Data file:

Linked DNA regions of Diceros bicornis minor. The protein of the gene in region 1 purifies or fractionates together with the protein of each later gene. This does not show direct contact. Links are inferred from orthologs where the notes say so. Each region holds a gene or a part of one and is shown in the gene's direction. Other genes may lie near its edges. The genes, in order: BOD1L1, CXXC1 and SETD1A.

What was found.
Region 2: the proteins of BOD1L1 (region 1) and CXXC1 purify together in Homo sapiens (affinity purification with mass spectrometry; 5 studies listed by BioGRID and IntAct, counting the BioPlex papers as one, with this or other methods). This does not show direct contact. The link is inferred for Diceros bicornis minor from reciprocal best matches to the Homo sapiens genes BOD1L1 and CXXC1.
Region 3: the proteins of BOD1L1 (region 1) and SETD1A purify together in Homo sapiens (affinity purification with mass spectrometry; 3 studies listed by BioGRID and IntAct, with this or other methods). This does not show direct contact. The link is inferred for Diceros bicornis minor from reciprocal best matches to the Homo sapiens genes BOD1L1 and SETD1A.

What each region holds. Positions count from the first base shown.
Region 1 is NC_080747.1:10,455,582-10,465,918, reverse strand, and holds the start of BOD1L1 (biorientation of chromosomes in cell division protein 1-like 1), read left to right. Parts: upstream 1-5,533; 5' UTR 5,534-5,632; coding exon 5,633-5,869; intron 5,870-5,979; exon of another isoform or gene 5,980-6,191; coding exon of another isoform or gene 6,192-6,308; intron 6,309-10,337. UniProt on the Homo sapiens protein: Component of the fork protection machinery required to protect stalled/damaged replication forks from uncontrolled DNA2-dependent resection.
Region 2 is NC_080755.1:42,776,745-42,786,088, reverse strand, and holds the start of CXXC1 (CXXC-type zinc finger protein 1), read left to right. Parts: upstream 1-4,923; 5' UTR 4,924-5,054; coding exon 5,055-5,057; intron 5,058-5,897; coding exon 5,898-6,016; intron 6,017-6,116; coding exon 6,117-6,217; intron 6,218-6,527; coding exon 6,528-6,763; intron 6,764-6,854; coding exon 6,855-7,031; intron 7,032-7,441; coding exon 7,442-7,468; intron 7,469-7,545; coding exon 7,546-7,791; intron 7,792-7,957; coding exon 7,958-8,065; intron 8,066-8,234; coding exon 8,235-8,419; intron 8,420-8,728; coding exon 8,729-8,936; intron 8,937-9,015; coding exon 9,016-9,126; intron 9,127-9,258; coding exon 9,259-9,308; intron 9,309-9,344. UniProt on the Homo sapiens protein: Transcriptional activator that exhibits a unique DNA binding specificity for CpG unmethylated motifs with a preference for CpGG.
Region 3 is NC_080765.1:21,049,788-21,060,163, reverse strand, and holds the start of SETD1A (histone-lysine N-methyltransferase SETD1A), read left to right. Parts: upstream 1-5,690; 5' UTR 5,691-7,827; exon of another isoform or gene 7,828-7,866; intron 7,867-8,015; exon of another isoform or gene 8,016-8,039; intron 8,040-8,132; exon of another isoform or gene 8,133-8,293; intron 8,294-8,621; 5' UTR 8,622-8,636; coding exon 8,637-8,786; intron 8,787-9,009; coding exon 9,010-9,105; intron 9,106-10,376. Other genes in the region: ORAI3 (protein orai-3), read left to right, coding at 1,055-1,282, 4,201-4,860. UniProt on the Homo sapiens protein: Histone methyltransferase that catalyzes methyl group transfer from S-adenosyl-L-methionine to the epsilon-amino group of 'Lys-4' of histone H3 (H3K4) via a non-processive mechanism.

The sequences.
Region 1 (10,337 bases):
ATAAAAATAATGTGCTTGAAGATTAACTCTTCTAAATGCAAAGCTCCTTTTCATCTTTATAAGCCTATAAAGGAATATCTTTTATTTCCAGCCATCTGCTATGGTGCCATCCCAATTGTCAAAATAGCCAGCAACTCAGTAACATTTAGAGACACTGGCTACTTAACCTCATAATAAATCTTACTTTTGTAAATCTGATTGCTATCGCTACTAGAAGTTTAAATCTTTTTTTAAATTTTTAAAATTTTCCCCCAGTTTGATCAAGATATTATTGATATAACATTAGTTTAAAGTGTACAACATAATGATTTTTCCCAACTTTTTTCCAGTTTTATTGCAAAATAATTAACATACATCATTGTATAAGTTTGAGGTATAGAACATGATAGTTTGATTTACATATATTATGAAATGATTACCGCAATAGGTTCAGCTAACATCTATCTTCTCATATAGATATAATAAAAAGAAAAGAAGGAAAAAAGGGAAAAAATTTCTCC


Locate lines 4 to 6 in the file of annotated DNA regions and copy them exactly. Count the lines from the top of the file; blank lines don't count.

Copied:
Region 3: the proteins of BOD1L1 (region 1) and SETD1A purify together in Homo sapiens (affinity purification with mass spectrometry; 3 studies listed by BioGRID and IntAct, with this or other methods). This does not show direct contact. The link is inferred for Diceros bicornis minor from reciprocal best matches to the Homo sapiens genes BOD1L1 and SETD1A.

What each region holds. Positions count from the first base shown.
Region 1 is NC_080747.1:10,455,582-10,465,918, reverse strand, and holds the start of BOD1L1 (biorientation of chromosomes in cell division protein 1-like 1), read left to right. Parts: upstream 1-5,533; 5' UTR 5,534-5,632; coding exon 5,633-5,869; intron 5,870-5,979; exon of another isoform or gene 5,980-6,191; coding exon of another isoform or gene 6,192-6,308; intron 6,309-10,337. UniProt on the Homo sapiens protein: Component of the fork protection machinery required to protect stalled/damaged replication forks from uncontrolled DNA2-dependent resection.